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Last Updated : Mar 02, 2015 04:01 PM IST | Source: CNBC-TV18

Nigeria, Sri Lanka exports to normalise in Mar: Bajaj Auto

Rajiv Bajaj, MD, Bajaj Auto said acute situation in two key markets, Nigeria and Sri Lanka, is to be blamed for negative export growth in February.

The two-wheeler major Bajaj Auto said in a filing to the Bombay Stock Exchange (BSE) that its exports declined by 20% during the month to 1,12,909 units from 1,42,009 units in the corresponding year-ago period.

Speaking to CNBC-TV18, Rajiv Bajaj, MD, Bajaj Auto said acute situation in three key markets, Nigeria, Sri Lanka and Egypt, is to be blamed for negative export growth in February.

Below is the transcript of Rajiv Bajaj’s interview with Anuj Singhal and Ekta Batra on CNBC-TV18.

Anuj: The market is disappointed with this export number, do you think this Nigeria factor is hurting you now? We spoke about it earlier, the currency factor and the fact that you will see how it goes. Anecdotally are you seeing that that is now hurting you a bit?

A: Let me put it this like this, the story of February really is the story of issue with exports and that can be brought down to three of our major markets; one is Nigeria, second is Sri Lanka and the third is Egypt.

Let me give you some numbers to put it into perspective. If you look at exports as a whole, up until the previous month, exports were growing at 22 percent year-on-year (YoY). In February, there is a negative growth of 20 percent. It is very odd to have such a dramatic change from plus 22 to minus 22. The reason has been given - in two markets, in Nigeria and Sri Lanka it has been more of what I call as a acute situation.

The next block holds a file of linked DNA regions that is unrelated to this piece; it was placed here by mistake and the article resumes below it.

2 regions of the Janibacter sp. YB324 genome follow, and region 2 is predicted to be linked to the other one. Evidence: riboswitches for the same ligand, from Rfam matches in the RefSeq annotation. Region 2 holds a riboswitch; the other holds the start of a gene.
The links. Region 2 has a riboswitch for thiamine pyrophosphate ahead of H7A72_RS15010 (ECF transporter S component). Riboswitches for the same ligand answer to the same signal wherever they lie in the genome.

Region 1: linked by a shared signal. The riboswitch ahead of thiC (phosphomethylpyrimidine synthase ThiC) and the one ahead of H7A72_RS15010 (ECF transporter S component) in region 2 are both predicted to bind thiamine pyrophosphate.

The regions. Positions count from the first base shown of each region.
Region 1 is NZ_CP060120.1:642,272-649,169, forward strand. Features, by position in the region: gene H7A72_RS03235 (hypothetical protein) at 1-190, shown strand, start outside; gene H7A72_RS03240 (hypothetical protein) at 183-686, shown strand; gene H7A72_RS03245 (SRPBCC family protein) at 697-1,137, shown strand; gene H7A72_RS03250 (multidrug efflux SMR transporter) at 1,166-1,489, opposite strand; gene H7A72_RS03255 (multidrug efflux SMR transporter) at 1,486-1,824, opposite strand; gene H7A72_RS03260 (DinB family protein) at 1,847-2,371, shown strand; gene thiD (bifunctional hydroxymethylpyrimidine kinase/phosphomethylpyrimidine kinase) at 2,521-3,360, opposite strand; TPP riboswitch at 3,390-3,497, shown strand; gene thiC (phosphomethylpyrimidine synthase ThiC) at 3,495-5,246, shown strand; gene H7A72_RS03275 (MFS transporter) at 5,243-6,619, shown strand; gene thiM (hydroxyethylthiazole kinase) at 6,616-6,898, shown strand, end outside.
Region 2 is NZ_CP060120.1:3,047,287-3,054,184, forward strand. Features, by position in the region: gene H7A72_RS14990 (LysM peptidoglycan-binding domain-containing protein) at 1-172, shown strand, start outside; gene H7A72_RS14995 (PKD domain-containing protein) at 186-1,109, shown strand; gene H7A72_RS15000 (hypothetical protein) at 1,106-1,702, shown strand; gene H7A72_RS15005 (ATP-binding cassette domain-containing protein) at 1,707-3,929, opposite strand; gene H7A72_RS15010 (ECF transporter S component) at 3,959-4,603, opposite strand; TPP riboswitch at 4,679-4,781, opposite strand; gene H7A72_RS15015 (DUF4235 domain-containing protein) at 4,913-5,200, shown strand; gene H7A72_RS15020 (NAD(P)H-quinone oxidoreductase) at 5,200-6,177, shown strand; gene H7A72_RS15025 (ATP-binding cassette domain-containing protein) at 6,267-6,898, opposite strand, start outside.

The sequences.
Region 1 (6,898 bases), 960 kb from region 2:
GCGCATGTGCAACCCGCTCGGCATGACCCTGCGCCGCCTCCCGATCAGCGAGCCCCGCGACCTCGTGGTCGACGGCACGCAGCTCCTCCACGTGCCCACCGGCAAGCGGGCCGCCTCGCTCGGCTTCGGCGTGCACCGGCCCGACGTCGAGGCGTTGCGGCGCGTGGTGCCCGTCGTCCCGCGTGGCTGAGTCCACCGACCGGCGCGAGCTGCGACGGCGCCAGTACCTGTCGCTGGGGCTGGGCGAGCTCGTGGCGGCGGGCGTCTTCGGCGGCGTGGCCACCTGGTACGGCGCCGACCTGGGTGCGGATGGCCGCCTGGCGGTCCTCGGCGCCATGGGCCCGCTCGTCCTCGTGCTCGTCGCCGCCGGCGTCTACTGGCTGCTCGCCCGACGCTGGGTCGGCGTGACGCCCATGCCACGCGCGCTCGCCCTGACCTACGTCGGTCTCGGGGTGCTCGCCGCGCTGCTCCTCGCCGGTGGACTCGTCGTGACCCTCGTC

In Nigeria it has brought about by the disruption due to the election. It is not so much due to the forex because between a retail price increase and adjustment in distributor margins and our own prices we have managed that. However, because of the disruption due to the local election, there has been disruption in all aspects of the business whether it is the imports, the assembly, the distribution, etc. However, we are already coming back. For example in the month of February we clocked retail of almost 35,000 motorcycles and almost 4000 three wheelers.

Similarly in Sri Lanka, there is a gap of 30,000 motorcycles because again there is an acute situation, the government changed and the new government is taking some time to process the business that was promised by the previous government. So, there again we given to believe now by our distributors, that from this month those orders should be coming. All that has happened in February is that couple of these very big markets we have had delays due to local situation.

Egypt is more of a chronic issue as oppose to the acute issue in Nigeria and Sri Lanka. In Egypt basically the country has no money to buy motorcycles and three wheelers and which is not new to February. Egypt is one market you would observe, through the year has been very volatile for us. There have been months when our export to Egypt has been zero, there are months when it has been 15,000 motorcycles. So, Egypt I don’t see changing in a hurry but Nigeria and Sri Lanka will normalise from this month.